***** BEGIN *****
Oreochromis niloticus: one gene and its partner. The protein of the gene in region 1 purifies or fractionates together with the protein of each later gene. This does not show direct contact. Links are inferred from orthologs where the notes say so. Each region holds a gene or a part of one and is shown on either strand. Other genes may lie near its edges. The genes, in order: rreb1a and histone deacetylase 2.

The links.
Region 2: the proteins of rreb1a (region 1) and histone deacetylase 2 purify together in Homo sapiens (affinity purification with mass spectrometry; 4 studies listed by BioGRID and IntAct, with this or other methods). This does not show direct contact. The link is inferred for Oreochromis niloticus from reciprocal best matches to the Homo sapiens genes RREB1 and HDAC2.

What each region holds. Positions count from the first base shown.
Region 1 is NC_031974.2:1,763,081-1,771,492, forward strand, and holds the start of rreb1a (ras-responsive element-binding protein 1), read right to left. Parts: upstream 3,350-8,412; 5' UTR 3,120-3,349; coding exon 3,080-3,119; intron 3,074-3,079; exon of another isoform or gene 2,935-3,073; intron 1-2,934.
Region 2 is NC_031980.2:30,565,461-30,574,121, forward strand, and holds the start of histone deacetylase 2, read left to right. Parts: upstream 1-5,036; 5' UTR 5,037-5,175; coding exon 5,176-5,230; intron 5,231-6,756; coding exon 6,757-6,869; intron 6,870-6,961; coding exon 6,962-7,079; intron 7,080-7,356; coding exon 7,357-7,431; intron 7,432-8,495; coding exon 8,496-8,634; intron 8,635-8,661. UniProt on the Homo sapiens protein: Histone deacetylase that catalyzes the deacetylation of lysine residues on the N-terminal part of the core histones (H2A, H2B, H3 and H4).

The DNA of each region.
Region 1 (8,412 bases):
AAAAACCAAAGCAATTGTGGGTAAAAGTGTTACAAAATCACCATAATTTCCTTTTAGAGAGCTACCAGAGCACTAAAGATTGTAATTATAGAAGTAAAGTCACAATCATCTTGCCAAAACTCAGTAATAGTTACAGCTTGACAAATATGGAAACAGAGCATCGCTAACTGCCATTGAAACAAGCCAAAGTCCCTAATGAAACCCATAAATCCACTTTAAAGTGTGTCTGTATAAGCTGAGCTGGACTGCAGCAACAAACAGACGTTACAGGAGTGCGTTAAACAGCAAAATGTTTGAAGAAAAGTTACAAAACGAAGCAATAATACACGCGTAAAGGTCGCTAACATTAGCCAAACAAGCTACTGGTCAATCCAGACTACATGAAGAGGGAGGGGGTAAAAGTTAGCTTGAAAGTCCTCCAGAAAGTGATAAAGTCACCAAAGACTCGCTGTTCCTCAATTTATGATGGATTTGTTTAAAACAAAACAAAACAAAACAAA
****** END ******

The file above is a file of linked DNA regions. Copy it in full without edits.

Oreochromis niloticus: one gene and its partner. The protein of the gene in region 1 purifies or fractionates together with the protein of each later gene. This does not show direct contact. Links are inferred from orthologs where the notes say so. Each region holds a gene or a part of one and is shown on either strand. Other genes may lie near its edges. The genes, in order: rreb1a and histone deacetylase 2.

The links.
Region 2: the proteins of rreb1a (region 1) and histone deacetylase 2 purify together in Homo sapiens (affinity purification with mass spectrometry; 4 studies listed by BioGRID and IntAct, with this or other methods). This does not show direct contact. The link is inferred for Oreochromis niloticus from reciprocal best matches to the Homo sapiens genes RREB1 and HDAC2.

What each region holds. Positions count from the first base shown.
Region 1 is NC_031974.2:1,763,081-1,771,492, forward strand, and holds the start of rreb1a (ras-responsive element-binding protein 1), read right to left. Parts: upstream 3,350-8,412; 5' UTR 3,120-3,349; coding exon 3,080-3,119; intron 3,074-3,079; exon of another isoform or gene 2,935-3,073; intron 1-2,934.
Region 2 is NC_031980.2:30,565,461-30,574,121, forward strand, and holds the start of histone deacetylase 2, read left to right. Parts: upstream 1-5,036; 5' UTR 5,037-5,175; coding exon 5,176-5,230; intron 5,231-6,756; coding exon 6,757-6,869; intron 6,870-6,961; coding exon 6,962-7,079; intron 7,080-7,356; coding exon 7,357-7,431; intron 7,432-8,495; coding exon 8,496-8,634; intron 8,635-8,661. UniProt on the Homo sapiens protein: Histone deacetylase that catalyzes the deacetylation of lysine residues on the N-terminal part of the core histones (H2A, H2B, H3 and H4).

The DNA of each region.
Region 1 (8,412 bases):
AAAAACCAAAGCAATTGTGGGTAAAAGTGTTACAAAATCACCATAATTTCCTTTTAGAGAGCTACCAGAGCACTAAAGATTGTAATTATAGAAGTAAAGTCACAATCATCTTGCCAAAACTCAGTAATAGTTACAGCTTGACAAATATGGAAACAGAGCATCGCTAACTGCCATTGAAACAAGCCAAAGTCCCTAATGAAACCCATAAATCCACTTTAAAGTGTGTCTGTATAAGCTGAGCTGGACTGCAGCAACAAACAGACGTTACAGGAGTGCGTTAAACAGCAAAATGTTTGAAGAAAAGTTACAAAACGAAGCAATAATACACGCGTAAAGGTCGCTAACATTAGCCAAACAAGCTACTGGTCAATCCAGACTACATGAAGAGGGAGGGGGTAAAAGTTAGCTTGAAAGTCCTCCAGAAAGTGATAAAGTCACCAAAGACTCGCTGTTCCTCAATTTATGATGGATTTGTTTAAAACAAAACAAAACAAAACAAA